UTSC Affiliated Grad Students
Moses Akogun is a doctoral student in Anthropology at Lisa Janz’s Lab at the University of Toronto Scarborough. He earned a B.Sc. in Archaeology at the University of Ibadan, Nigeria, in 2021. He is a zooarchaeologist whose research involves the use of isotope analyses and Zooarchaeology by Mass Spectrometry (ZooMS) to understand human-animal-environment interactions in Mongolia and West Africa. He currently works in Mongolia with Dr. Lisa Janz and their Mongolian collaborators, investigating possible human management of aurochs (wild cattle) and horses about 8400 years ago. He is committed to contributing to global discussions on cattle and horse domestication, as well as the significance of horses in the development of complex societies.
Karyn is a PhD student in the lab of Dr. Julie Teichroeb. She received her Bachelor of Science in Primatology from the University of Calgary in 2019, and her Master of Science in Anthropology with a collaborative specialization in Environmental Studies from the University of Toronto in 2021. She is a primate behavioural ecologist, and her dissertation work is focussed on the complex social relationships of the Rwenzori Angolan colobus. Due to the high rates of infant care provided by males, and close relationships between adult males and females, Karyn is investigating if males and females form “friendships” similar to those described in baboons. Karyn’s other research interests include understanding the extent to which animals engage in non-reproductive sexual behaviours, as well as animal capacity and motivation to learn. Karyn’s research is rooted in evolutionary and feminist theory, with the goal of learning how animal behaviour is different or similar to human behaviour.
Courtneay Hopper is a doctoral candidate under the supervision of Dr. Genevieve Dewar. Courtneay studies how the complex social shifts related to long-standing interactions between foragers and low-level food producers (herders) can be deciphered in the archaeological record. Currently, she works in the Namaqualand Coastal Desert of northwestern South Africa where these social and economic interactions have left a particularly complex archaeological picture. To better understand how these interactions can be interpreted in the archaeological record, she combines biochemical (stable isotopes, organic residue, ZooMS), zooarchaeological, and ethnohistoric analyses.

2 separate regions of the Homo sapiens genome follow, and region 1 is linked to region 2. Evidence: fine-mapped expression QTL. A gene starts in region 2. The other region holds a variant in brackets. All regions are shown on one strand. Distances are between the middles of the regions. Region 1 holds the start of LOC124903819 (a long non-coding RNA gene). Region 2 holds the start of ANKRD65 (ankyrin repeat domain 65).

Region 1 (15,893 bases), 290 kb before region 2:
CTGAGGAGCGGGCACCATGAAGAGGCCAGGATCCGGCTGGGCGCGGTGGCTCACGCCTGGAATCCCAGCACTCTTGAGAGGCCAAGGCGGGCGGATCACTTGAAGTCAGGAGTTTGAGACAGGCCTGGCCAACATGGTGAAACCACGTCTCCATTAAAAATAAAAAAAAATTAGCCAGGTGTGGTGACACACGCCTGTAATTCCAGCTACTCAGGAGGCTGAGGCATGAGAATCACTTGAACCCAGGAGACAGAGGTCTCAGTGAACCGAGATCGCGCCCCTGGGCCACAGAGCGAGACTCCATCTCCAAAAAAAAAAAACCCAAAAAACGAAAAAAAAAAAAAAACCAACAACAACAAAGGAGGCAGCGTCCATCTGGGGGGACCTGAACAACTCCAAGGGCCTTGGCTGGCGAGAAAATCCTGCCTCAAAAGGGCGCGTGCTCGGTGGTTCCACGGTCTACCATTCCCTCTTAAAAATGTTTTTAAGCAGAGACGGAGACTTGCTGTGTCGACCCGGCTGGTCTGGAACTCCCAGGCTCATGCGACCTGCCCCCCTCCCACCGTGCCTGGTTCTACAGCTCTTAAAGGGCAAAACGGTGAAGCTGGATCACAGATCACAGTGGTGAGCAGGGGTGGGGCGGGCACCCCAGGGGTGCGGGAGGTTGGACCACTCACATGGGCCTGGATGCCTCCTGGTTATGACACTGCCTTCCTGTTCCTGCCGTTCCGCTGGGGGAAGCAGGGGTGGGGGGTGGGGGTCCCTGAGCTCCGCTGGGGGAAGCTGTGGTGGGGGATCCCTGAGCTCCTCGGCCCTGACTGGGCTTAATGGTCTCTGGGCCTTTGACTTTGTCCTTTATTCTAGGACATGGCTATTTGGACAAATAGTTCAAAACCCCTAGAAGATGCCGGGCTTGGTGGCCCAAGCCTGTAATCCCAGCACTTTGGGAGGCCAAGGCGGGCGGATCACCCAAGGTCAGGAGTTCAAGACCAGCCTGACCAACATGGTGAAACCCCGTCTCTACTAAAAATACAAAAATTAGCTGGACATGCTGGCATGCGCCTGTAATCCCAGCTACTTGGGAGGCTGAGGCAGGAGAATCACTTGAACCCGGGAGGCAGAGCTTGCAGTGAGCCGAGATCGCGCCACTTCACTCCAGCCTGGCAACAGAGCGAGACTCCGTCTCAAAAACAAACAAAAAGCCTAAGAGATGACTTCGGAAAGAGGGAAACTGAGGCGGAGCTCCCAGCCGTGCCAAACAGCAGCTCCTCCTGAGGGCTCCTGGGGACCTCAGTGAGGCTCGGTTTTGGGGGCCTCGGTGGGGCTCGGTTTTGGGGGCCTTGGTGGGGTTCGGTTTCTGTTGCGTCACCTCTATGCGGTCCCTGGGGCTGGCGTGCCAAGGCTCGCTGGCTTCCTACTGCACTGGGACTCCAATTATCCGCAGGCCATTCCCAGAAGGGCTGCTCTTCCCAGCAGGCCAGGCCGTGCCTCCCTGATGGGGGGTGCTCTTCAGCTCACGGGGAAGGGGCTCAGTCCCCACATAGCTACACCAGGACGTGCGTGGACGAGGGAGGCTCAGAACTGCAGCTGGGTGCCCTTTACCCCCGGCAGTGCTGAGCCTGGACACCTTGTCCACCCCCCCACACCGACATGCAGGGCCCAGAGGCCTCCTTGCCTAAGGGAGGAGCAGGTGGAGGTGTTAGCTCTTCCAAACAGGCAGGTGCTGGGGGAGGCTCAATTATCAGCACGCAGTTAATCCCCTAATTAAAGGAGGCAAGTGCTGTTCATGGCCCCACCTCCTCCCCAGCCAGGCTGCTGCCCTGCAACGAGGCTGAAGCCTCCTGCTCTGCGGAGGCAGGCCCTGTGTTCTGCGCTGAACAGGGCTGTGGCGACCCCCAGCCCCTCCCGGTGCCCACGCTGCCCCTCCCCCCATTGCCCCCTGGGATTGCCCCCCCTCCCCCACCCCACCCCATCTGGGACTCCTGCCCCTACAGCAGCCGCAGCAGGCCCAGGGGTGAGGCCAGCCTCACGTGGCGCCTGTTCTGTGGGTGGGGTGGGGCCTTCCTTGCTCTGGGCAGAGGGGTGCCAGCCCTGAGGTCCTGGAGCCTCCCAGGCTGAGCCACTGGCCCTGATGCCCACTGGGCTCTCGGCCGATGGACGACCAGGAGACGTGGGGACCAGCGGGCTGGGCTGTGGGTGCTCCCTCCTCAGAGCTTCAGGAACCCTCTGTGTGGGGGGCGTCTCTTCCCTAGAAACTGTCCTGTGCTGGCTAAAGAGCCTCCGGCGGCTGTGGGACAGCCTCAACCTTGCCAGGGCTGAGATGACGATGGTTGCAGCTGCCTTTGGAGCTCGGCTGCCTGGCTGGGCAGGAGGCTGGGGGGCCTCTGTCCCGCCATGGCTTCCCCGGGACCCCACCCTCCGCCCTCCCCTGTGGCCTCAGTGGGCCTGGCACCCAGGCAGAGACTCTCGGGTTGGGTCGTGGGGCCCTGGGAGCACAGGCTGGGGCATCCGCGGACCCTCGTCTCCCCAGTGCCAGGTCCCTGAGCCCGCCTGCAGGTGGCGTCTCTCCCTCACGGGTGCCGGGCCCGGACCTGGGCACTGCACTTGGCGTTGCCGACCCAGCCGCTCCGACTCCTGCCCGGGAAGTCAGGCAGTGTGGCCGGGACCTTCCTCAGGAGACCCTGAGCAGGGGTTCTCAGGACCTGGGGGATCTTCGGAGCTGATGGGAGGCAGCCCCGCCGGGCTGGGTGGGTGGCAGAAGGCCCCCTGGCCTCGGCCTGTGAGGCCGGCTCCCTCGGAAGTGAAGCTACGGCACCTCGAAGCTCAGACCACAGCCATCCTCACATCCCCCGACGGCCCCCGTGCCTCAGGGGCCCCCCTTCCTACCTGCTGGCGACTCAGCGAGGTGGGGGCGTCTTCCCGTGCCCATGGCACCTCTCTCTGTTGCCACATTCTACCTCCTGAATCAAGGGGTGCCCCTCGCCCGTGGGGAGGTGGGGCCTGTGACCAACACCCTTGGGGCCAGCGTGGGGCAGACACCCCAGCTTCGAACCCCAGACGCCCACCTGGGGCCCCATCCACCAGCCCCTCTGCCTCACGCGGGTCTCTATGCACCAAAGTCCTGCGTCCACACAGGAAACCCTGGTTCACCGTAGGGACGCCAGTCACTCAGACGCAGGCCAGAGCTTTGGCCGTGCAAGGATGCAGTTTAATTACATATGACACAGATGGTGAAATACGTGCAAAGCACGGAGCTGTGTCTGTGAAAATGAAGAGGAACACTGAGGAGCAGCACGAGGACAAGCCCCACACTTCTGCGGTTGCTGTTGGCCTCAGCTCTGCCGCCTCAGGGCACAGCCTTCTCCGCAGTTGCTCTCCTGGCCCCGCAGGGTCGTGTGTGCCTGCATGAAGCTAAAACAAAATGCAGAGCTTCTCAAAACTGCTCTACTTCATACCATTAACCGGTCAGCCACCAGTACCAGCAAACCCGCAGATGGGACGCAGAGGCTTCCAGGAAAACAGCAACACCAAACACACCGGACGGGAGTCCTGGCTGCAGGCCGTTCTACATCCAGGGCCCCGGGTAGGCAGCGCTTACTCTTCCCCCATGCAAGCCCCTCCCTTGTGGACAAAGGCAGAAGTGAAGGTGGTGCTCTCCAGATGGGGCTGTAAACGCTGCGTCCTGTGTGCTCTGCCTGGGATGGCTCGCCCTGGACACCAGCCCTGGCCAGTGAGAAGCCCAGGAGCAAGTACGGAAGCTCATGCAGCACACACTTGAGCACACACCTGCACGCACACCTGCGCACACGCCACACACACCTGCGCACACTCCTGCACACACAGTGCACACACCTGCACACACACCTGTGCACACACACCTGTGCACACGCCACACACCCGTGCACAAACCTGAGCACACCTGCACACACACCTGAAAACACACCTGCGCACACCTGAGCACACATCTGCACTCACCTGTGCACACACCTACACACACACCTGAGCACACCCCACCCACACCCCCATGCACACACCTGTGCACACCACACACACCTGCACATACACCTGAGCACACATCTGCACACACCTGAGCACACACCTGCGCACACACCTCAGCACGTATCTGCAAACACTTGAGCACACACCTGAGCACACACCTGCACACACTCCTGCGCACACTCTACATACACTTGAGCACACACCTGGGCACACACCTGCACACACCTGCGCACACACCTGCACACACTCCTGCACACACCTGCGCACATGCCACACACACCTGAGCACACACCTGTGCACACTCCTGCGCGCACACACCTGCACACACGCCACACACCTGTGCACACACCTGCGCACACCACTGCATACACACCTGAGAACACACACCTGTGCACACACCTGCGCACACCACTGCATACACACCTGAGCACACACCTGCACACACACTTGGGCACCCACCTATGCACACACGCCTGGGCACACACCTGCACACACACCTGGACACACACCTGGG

Abdulla Majeed is a PhD Candidate in the Department of Anthropology at the University of Toronto. Based on 18 months of ethnographic fieldwork among Iraqi exiles, migrant activists, cultural centres, and charitable organizations in Jordan’s capital Amman, his doctoral project examines how exiled Iraqis cultivate complimentary citizen-like relations despite their exclusion from the future would-be citizenry and the perceived absence of a benevolent state to anchor their rights. In light of the legal uncertainty characterizing the everyday life of Iraqi exiles in Jordan as “guests” of the monarchy—an ambiguous non-binding status evoking an anticolonial past rooted in pan-Arabism and Arab traditions of hospitality—Abdulla’s work is interested in examining how exiled Iraqis construct and work towards future aspirations for benevolent governance and ethical citizenship as their lives comes to be entangled with multiple statecrafts; Iraqi, Jordanian, and imperial. These political futures could be articulated in ways that coexist along and borrow from traditional forms of governance, or that may transcend it seeking alternative, and at times injurious, ways of occupying the world. Such anxieties come to be particularly salient once read against the backdrop of an authoritarian Ba’athist past that continues to haunt the present and an omnipresent imperial violence that engendered a post-occupation ‘democratic’ condition characterized by political corruption and paramilitary violence.
To that end, Abdulla’s work develops an ethnographic approach to imperiality by paying close attention to the duality of absence and excess entangling Iraqi everyday life and the management and effecting of multiple scales of this duality by co-constitutive statecraft projects. Abdulla’s work has been supported by the Wenner-Gren Foundation (2020), Social Sciences and Humanities Research Council Doctoral Fellowship (2021-2023), and other prestigious awards.
Hannah is a PhD candidate in socio-cultural anthropology. Her research looks at Jewish women’s prayer practices in Jerusalem and the boundaries of Jewish Orthodoxy.
Joseph Wilson is a doctoral student at the University of Toronto in the Department of Anthropology, Linguistic and Semiotic stream. His work examines how scientists communicate with one another in laboratory settings. He has written on topics of science, innovation, and education for SAPIENS, NOW Magazine, CBC, the Globe & Mail, the Toronto Star, Babel, and Spacing, and has co-authored three books. He has worked in exhibit and curriculum design for the Ontario Science Centre, The Royal Ontario Museum and the American Museum of Natural History.